Clinicians would need to use services “capable of providing sufficient video quality” for the service being provided, adhering to security and privacy requirements under Australian law.

“Any schemes which would appear to abuse or rort the arrangements will be investigated,” she said.

The spokesperson said the incentive program was established under Medicare administrative guidelines rather than coded into legislation, enabling requirements to be “adjusted quickly” if rorts or loopholes are discovered.  

Low-bandwidth options

Medical professionals have already been offered services from telehealth start-ups set up to take advantage of the Government sweeteners.

One such offer, made available from Queensland-based ConsultDirect Australia, a subsidiary of medical software firm Medilink Australia, offers a directory of specialists that GPs can connect with via video link to qualify for the scheme.

The ConsultDirect subsidiary was formed expressly to take advantage of the Government’s telehealth scheme. It asks doctors and medical professionals to join for $11 a week to use the service and satisfy the conditions for the one-off incentive and ongoing consultation rebates. GPs can also choose a pay-as-you-go system, paying ConsultDirect for every consultation.

The service is based on a free widget hosted by San Francisco-based Tokbox. ConsultDirect has integrated the Tokbox widget with a billing, scheduling and auditing system that allows for the video calls to be complemented by secure (encrypted) exchange of medical documents such as radiology scans, high-resolution photos and referral forms.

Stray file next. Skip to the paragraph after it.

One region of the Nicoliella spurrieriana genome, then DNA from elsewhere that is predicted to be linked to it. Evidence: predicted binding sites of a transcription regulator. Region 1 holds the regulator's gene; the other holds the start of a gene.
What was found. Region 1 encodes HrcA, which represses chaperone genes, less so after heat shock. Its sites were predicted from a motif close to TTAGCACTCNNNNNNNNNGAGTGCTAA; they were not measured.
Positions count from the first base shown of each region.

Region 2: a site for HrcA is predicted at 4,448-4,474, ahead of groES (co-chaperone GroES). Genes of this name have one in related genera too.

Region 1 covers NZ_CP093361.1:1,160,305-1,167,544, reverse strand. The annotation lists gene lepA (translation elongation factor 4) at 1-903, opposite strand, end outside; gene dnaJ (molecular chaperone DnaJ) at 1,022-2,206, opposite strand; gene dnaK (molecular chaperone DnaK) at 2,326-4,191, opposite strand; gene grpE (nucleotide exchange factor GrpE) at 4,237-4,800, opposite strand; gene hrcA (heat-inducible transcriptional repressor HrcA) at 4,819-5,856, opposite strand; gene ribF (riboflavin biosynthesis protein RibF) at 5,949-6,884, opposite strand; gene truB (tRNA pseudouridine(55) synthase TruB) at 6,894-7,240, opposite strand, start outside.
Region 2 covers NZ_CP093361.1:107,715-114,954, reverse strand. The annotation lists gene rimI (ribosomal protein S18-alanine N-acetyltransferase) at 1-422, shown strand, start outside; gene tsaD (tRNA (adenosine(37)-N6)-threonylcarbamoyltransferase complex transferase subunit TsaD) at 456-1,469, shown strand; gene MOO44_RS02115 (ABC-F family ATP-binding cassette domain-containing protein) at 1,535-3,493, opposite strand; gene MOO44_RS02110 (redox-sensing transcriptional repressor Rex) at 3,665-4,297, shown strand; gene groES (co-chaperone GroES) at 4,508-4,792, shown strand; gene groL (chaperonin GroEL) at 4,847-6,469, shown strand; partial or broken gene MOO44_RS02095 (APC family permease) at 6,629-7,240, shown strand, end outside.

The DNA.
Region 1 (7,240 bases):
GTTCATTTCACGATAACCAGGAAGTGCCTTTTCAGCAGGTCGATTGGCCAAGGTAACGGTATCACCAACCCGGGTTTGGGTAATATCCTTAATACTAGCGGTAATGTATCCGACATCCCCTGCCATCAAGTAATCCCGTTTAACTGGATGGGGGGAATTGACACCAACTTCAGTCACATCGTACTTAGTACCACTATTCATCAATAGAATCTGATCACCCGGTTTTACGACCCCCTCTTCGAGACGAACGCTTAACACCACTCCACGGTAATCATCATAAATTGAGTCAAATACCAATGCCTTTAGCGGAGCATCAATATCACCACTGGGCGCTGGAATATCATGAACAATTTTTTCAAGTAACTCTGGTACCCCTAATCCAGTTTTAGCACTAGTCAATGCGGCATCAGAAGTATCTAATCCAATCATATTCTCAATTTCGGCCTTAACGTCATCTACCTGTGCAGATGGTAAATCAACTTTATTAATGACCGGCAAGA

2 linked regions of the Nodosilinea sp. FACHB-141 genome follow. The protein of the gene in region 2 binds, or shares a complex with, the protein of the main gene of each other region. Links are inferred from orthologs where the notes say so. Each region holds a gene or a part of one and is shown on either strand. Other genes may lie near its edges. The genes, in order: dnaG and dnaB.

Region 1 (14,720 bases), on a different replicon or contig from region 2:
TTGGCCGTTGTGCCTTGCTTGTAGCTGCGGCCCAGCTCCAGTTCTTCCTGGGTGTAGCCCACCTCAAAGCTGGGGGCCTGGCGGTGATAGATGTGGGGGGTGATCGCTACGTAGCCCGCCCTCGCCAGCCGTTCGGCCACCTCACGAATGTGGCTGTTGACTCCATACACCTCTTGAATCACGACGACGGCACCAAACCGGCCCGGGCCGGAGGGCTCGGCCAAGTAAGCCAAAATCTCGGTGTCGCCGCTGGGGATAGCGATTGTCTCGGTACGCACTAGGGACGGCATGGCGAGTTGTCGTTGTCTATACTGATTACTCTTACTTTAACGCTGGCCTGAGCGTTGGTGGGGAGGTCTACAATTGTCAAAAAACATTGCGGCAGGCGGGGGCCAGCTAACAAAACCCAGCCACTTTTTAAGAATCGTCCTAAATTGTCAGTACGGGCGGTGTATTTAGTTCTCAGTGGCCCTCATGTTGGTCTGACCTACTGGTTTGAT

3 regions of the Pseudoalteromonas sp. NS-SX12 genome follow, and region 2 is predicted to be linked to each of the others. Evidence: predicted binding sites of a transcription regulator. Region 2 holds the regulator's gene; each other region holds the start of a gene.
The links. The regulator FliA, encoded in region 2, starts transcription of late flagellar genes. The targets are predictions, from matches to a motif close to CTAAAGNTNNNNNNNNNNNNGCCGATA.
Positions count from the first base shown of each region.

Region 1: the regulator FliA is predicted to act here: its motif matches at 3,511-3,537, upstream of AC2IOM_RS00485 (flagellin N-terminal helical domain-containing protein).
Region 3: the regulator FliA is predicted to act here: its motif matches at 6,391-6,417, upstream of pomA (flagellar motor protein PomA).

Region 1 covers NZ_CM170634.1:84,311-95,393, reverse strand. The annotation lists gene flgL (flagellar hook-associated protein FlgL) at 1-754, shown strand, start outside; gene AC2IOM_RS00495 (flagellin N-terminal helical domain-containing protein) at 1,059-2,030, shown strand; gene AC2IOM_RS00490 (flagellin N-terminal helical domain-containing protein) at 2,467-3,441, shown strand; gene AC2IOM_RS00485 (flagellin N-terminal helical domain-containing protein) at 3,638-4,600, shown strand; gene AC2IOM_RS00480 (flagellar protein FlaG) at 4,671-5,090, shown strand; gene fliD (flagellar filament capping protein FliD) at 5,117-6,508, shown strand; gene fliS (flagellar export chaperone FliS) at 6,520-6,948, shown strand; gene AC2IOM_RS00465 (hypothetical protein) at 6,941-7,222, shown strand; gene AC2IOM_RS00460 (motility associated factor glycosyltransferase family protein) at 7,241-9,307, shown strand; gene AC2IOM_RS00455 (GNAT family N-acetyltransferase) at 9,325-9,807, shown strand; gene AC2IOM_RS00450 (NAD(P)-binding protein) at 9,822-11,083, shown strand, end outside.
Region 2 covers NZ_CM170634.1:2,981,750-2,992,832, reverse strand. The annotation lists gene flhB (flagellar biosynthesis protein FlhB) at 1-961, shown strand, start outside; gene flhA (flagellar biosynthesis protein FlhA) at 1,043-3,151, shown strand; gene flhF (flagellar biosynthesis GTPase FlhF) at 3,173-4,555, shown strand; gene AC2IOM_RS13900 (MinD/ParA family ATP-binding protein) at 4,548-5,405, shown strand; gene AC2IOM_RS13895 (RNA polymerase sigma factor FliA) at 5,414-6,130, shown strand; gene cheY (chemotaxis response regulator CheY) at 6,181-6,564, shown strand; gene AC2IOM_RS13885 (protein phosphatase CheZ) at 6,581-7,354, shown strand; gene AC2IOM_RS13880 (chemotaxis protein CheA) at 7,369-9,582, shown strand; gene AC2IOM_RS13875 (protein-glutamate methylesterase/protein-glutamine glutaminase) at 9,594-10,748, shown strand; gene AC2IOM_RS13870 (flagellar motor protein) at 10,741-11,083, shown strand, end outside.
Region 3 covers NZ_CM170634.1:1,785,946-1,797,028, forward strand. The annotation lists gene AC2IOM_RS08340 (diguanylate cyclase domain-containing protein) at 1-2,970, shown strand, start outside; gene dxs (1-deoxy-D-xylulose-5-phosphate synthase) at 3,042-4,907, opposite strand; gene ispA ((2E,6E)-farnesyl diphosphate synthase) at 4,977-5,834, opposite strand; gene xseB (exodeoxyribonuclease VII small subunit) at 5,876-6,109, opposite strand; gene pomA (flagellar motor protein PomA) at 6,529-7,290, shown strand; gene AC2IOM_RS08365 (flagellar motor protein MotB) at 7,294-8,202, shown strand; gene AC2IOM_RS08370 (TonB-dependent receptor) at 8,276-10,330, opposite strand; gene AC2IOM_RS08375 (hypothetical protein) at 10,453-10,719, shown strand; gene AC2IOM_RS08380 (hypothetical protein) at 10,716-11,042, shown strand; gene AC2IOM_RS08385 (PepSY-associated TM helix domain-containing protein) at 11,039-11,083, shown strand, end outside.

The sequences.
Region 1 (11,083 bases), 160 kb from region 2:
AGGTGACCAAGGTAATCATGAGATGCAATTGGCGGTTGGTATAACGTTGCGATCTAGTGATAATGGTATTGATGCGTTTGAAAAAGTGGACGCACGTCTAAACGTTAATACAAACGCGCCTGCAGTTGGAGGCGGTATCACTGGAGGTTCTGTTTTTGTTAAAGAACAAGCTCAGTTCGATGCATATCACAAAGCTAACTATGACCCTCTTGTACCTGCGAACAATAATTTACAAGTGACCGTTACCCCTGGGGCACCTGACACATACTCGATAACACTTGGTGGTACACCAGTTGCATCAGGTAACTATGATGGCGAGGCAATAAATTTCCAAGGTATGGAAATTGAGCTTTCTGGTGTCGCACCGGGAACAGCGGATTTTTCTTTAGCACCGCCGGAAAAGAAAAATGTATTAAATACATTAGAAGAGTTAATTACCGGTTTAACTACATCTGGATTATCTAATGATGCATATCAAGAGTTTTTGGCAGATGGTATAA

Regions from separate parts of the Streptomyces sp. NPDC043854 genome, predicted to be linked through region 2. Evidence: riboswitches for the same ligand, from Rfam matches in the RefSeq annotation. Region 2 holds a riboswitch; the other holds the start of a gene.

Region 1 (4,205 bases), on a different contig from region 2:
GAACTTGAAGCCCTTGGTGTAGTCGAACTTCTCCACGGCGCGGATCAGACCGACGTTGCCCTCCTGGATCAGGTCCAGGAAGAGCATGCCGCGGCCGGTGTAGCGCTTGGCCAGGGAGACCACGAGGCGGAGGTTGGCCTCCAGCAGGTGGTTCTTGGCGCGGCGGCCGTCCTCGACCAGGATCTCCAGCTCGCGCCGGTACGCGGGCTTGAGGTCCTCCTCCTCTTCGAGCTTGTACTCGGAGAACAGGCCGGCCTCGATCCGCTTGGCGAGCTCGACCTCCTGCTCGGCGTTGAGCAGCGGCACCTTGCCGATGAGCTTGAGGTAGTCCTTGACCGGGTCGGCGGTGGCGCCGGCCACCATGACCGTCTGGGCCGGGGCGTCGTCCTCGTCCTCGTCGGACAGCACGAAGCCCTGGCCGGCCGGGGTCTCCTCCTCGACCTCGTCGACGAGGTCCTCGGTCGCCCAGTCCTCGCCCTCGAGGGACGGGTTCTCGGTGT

Dr Henry Glenie, a Cairns-based ear, nose and throat specialist and chief operating officer at Medilink Australia, told iTnews the application was developed over the last six months to meet the needs of those doctors and specialists that could not afford expensive telepresence systems, but wanted a superior solution that free services such as Skype.

“Doctors could go onto Skype,” to earn the Government handout, he said. “But then the patient has your email. On our system you have to register at each end.”

Dr Glenie said hardware-based videoconferencing and telepresence systems, at the other extreme, were “cumbersome to set up” and required medical professionals to leave their offices to take a call. “A lot of time is wasted, and sometimes patients don’t turn up.”

Some 200 medical professionals - mostly specialists - have registered to use the ConsultDirect service, he said.

Dr Glenie defended the webcam user experience on the Tokbox-based system, as it “could be complemented with a telephone call or high definition photos.

“What specialists want to do is get a feel for what the problem is,” he said. “I think it is workable.”

Dr Glenie said that to his knowledge, Tokbox runs the unencrypted video streams from a data centre somewhere in Asia, but is not recorded or stored by ConsultDirect.

Tokbox have given the company no assurances it is not storing the video data.

ConsultDirect's IT manager, who wished not to be named, said the Government’s technical guidelines only applied to hardware systems too expensive for most practices to consider and “haven’t really accommodated browser-based systems.”

The Department of Health and Ageing told iTnews that its initial assessment of ConsultDirect would be that its “services appear to be in order.”

Read on to find out why the Royal College of Practitioners is concerned about the lack of technical standards...